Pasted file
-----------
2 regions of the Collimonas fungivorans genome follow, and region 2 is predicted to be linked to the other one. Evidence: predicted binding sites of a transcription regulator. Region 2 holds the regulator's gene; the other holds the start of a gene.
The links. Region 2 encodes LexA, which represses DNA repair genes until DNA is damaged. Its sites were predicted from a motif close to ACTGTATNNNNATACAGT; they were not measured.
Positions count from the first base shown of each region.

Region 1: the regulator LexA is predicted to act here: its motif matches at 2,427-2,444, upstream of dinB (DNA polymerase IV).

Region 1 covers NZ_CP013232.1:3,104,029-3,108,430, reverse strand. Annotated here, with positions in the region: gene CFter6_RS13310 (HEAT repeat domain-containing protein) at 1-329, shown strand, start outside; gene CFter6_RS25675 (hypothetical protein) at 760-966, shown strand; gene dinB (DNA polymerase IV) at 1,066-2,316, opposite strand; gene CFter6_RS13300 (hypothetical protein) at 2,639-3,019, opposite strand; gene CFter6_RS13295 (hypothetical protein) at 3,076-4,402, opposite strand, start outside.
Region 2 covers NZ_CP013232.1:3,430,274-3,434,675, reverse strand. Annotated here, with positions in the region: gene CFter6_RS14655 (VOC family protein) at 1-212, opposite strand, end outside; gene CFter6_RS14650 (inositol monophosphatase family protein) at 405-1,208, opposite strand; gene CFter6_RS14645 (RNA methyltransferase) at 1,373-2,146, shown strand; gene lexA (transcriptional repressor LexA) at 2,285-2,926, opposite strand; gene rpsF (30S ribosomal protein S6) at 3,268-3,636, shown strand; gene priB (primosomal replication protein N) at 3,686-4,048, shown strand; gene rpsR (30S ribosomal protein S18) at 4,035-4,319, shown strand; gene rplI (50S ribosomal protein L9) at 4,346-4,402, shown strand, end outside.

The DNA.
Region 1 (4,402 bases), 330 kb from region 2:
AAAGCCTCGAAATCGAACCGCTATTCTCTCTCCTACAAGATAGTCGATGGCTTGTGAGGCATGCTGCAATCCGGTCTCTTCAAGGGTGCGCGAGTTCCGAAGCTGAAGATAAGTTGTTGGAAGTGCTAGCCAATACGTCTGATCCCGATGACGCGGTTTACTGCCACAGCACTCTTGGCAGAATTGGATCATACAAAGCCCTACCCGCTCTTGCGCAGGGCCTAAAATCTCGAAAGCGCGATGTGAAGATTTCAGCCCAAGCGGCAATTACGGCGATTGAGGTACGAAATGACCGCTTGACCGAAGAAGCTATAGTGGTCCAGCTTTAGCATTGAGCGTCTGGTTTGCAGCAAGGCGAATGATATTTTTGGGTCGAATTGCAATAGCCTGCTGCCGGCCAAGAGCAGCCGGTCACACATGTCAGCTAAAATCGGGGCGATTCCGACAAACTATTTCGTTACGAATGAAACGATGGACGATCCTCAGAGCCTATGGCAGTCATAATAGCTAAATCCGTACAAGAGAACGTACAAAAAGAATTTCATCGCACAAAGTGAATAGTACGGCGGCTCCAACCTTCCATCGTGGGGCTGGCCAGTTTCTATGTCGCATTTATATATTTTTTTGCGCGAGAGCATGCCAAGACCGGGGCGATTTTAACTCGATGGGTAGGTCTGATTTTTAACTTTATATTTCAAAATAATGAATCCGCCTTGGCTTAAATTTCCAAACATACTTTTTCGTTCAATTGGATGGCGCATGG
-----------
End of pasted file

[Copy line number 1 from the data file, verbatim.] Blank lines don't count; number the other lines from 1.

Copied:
2 regions of the Collimonas fungivorans genome follow, and region 2 is predicted to be linked to the other one. Evidence: predicted binding sites of a transcription regulator. Region 2 holds the regulator's gene; the other holds the start of a gene.